Which may be why the politicians didn’t resort to violence, trying more subtle ways to persuade them to drop their cause - and the protesters also didn’t really want to resort to violence either, knowing it may hurt their cause.

Violence did get used later on during the war between the Politicians and the KGB agents, though the Politicians were conducting “propaganda-combat situations”, such as using the police to try to locate and arrest the KGB agents (and wasn’t attacking protesters directly).

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Absolutely fascinating, @igorhorst. That’s a far deeper hack than I expected. Would you consider starting a new thread about your game? I have lots of questions, but they no longer have anything to do with the original topic.

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Here’s the new thread:


Wonderful, thanks!

In the meantime, I hope others will come comment on how they handled Relationships in this thread. Perhaps the newer PbtA-focused crowd has missed out on this game, though? It is hard to say.

I read a nice review of Dogs earlier today, and this quote jumped out at me:

Relationship dice. You get dice for significant relationships – and the thing here is that what matters isn’t how much you like the person, or how strong your bond is. It’s how much you want that relationship to be a factor in the story. So you say ‘I’m interested in this relationship’, and then you get rewarded for getting that relationship mixed up in things.

It’s clear how the Relationship dice reward the player when they come into play (with increased effectiveness), but it’s much less clear how the Relationship rules help us, as a group, to “factor them into the story”. Unless the GM is instructed to include them in the Town writeups and to somehow get them to recur, it’s really not obvious how this is supposed to work.

A minor flaw in one of the finest RPGs of all time.

Hence this thread!

That quote seemed rather a propos, so I’ll leave it here.

(The whole blog entry/review is quite nice, for anyone curious:


Paul, I don’t have your experience running DitV (just once that I remember), but I’ve played in several games GMed by DitV veterans, so I’ll offer a few thoughts.

First, I think it’s important to differentiate between relationships and Relationships. While the player gets to choose their Relationships, one of the GMs I’ve played under loves peppering towns with people with whom your character has relationships. Your sister who you haven’t seen since she married and moved away, your uncle the millworker, someone you had a crush on when younger and haven’t seen in years–these sorts of things. When they’re a blood relative, per the rules, you automatically get a 1d6 Relationship with them. But more importantly, these relationships serve as invitations to assign Relationship dice and make them a bigger part of the game.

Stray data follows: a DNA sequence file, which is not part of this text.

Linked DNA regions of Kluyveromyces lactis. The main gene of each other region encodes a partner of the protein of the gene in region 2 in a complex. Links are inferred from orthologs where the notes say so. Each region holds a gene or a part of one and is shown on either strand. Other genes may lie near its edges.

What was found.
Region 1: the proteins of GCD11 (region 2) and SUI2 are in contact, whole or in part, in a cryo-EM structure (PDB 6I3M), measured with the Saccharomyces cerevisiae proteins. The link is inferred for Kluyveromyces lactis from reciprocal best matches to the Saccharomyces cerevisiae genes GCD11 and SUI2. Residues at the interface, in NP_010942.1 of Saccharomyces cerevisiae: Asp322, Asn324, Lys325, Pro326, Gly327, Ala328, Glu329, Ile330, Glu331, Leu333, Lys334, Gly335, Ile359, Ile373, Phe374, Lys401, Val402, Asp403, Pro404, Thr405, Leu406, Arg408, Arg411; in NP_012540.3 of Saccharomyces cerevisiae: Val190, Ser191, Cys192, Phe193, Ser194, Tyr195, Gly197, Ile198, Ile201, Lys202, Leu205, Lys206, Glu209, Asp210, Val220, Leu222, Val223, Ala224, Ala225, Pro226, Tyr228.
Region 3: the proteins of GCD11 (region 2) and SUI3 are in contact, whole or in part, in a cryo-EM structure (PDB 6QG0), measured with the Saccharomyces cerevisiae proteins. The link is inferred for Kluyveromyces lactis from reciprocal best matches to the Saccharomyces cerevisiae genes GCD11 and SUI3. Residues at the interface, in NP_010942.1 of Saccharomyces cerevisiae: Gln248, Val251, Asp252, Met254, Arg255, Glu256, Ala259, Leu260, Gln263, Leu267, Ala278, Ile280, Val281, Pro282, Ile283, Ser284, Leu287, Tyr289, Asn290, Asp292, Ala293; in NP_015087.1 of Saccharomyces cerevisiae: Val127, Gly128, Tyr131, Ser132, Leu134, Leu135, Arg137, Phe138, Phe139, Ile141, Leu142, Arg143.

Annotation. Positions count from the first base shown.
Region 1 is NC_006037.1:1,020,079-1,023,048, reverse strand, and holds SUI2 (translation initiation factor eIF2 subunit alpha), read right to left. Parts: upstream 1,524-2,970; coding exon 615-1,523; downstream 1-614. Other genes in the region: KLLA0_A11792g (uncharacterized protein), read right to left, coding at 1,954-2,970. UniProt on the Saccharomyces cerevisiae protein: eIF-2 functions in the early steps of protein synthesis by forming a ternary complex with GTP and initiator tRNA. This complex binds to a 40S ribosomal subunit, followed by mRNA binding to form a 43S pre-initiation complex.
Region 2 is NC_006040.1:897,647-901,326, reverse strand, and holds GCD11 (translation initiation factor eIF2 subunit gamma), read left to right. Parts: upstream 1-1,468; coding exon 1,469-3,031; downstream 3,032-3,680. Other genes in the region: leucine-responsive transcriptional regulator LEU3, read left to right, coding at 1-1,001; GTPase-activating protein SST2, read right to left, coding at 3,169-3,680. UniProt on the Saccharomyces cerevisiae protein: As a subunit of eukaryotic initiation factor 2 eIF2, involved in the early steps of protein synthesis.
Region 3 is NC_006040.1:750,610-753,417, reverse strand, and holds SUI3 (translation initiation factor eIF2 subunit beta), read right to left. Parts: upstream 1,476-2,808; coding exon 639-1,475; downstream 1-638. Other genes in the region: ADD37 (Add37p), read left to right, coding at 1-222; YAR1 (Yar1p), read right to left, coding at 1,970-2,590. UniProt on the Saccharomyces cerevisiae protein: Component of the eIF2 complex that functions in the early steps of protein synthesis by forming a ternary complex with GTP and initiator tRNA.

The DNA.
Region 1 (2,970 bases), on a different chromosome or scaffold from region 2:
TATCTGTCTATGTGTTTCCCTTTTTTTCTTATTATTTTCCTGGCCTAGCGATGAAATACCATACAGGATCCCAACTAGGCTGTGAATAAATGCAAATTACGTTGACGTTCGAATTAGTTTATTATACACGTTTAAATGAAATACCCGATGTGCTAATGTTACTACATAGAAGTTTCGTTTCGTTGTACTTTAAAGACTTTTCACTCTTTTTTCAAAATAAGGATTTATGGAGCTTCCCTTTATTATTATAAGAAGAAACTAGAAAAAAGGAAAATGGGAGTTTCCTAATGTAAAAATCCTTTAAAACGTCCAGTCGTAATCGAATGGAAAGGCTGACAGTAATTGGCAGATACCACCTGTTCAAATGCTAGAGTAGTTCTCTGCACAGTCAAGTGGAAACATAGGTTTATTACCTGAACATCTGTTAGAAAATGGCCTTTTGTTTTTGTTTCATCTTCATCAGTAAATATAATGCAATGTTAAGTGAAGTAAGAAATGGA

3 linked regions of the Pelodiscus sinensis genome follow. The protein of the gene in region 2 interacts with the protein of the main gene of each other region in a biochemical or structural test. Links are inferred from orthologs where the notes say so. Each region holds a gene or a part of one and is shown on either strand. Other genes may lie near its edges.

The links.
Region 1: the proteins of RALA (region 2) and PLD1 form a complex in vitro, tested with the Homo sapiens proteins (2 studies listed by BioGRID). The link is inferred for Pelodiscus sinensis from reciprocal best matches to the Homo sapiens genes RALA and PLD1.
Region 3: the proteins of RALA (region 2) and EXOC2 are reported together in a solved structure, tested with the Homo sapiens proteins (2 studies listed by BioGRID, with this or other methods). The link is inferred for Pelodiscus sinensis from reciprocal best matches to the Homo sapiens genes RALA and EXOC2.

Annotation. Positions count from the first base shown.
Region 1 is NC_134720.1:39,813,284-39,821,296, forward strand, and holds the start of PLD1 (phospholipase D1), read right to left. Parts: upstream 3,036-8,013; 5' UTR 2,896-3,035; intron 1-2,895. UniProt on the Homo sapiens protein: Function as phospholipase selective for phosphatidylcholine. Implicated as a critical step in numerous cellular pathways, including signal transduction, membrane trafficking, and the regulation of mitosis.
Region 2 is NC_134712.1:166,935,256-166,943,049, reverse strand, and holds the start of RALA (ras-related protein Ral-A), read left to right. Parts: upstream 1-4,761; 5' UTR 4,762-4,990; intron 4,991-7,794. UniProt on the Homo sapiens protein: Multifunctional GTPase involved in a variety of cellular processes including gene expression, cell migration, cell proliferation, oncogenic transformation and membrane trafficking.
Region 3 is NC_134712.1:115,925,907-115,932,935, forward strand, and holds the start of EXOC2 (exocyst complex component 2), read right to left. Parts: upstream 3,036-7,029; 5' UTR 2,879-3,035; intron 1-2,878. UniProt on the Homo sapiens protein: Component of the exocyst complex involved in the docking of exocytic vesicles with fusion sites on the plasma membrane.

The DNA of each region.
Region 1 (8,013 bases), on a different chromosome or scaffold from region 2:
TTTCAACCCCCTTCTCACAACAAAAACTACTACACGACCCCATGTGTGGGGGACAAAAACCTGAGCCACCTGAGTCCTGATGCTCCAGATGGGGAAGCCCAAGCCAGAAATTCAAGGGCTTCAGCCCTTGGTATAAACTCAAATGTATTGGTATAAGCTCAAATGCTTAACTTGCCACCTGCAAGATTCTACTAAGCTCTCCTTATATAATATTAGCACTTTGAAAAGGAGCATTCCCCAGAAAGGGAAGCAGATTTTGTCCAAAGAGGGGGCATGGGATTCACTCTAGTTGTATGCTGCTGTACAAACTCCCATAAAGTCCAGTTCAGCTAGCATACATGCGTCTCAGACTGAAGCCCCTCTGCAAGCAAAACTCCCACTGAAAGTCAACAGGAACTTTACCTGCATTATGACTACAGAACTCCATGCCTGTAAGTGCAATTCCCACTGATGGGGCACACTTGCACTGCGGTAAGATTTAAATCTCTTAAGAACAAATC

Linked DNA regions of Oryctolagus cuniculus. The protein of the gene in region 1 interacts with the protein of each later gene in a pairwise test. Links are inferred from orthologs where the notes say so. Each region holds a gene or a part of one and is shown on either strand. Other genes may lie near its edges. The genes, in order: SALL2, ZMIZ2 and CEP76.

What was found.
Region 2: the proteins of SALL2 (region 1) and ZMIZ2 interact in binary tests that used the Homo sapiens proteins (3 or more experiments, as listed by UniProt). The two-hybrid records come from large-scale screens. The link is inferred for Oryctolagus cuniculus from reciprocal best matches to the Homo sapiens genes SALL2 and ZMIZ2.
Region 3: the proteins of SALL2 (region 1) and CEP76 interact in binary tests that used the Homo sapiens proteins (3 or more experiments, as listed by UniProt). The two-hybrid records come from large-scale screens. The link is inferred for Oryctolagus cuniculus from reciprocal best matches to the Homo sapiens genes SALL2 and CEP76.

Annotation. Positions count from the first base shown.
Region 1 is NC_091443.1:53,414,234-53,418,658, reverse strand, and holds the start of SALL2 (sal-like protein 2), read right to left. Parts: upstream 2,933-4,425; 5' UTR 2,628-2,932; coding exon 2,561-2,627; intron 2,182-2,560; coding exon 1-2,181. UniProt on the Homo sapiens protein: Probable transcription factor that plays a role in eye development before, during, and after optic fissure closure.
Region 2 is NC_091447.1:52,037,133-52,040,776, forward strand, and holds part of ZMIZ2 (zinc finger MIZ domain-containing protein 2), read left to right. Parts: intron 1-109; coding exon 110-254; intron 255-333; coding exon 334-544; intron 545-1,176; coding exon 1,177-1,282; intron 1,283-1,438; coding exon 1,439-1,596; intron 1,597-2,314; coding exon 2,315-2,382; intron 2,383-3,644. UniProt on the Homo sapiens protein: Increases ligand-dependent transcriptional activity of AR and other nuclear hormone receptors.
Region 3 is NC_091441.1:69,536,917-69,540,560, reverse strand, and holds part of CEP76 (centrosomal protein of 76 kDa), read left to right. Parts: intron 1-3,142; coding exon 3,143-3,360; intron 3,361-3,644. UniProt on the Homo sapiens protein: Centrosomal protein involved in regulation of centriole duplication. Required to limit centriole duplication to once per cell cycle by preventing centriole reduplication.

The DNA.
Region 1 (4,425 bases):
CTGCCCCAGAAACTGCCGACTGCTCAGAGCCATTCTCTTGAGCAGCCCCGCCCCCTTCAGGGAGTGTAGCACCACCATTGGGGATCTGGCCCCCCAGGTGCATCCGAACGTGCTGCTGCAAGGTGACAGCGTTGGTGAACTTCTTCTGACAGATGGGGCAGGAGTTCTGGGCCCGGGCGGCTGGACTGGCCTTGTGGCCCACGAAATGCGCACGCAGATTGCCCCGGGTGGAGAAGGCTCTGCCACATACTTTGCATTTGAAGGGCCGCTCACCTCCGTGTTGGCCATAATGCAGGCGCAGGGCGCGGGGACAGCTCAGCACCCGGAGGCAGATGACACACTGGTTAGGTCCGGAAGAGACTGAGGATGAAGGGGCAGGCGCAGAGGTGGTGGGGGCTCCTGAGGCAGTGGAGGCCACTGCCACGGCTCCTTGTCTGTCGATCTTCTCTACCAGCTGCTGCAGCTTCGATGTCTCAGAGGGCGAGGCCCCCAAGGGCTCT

As discussed previously in this thread, there’s certainly the option for the player to see a character and declare, “Oh, that’s my cousin!” to bring in a Relationship. But the GM can also build a town and plan on some of these types of relationships, leaving it in players’ hands whether to pursue them as Relationships.

Second, when I played a Dogs campaign, that GM saw Relationships as a way for players to indicate who they’d like to serve as recurring characters. Obviously, with the way the game is driven by Towns, its episodic structure changes what this means versus more serialized campaigns. But there are plenty of episodic TV shows that nonetheless have secondary characters who appear every now and then.

Ways to handle this in DitV: A Relationship character can get married and move to another Town; their profession can be desperately needed elsewhere and so the King of Life has called them to another Town; a family member passed away, causing a temporary or permanent move to that member’s Town to help look after other family of the loved one; the Dogs can revisit a prior Town. Generally for us, the Dogs get into Town and are surprised to see a familiar face, and then learn why that person is present.

None of this works well if it’s overused, but these sorts of callbacks can feel more natural when used sparingly.

Two other thoughts: I agree that overall, Relationships don’t sing in quite the same way so many other aspects of DitV do. The dice take longer to be assigned (or go unassigned) and are rolled less often than other categories. I don’t know a way to make them feel as essential and intuitive as so many of the other great parts of this game. And second, sometimes Relationships are less useful as dice and more useful as an aspect of character creation. They can be helpful in developing your concept for your character, even if you never end up rolling them or encountering the Relationship character at all. That’s still a useful feature to have in a game.


Good stuff, Joe.

I think a lot of what you’re describing is implied by the rules and by the text, but rarely addressed explicitly.

The GM tying relationships into the Town write ups and then letting the players decide which are Relationships can be one way to do this, and might be what’s happening in the examples in the book. However, I haven’t heard anyone explicitly say “don’t assign the Relationship dice at character creation; the GM will put relatives of yours into Towns and you’ll decide whether to assign dice to them when you meet them.”

Unlike Traits and Belongings, Relationships aren’t something that you can take with you (at least, not usually!), and so it falls on the GM and Town Creation to determine whether and how much they will figure in the game. That goes equally for the fictional content and the mechanical impact (does someone’s Strong Community background mean anything after the first Town has been visited and those dice have been assigned?).

I think that’s why it’s really key to have a principled approach to this. Thanks for the thoughts and observations!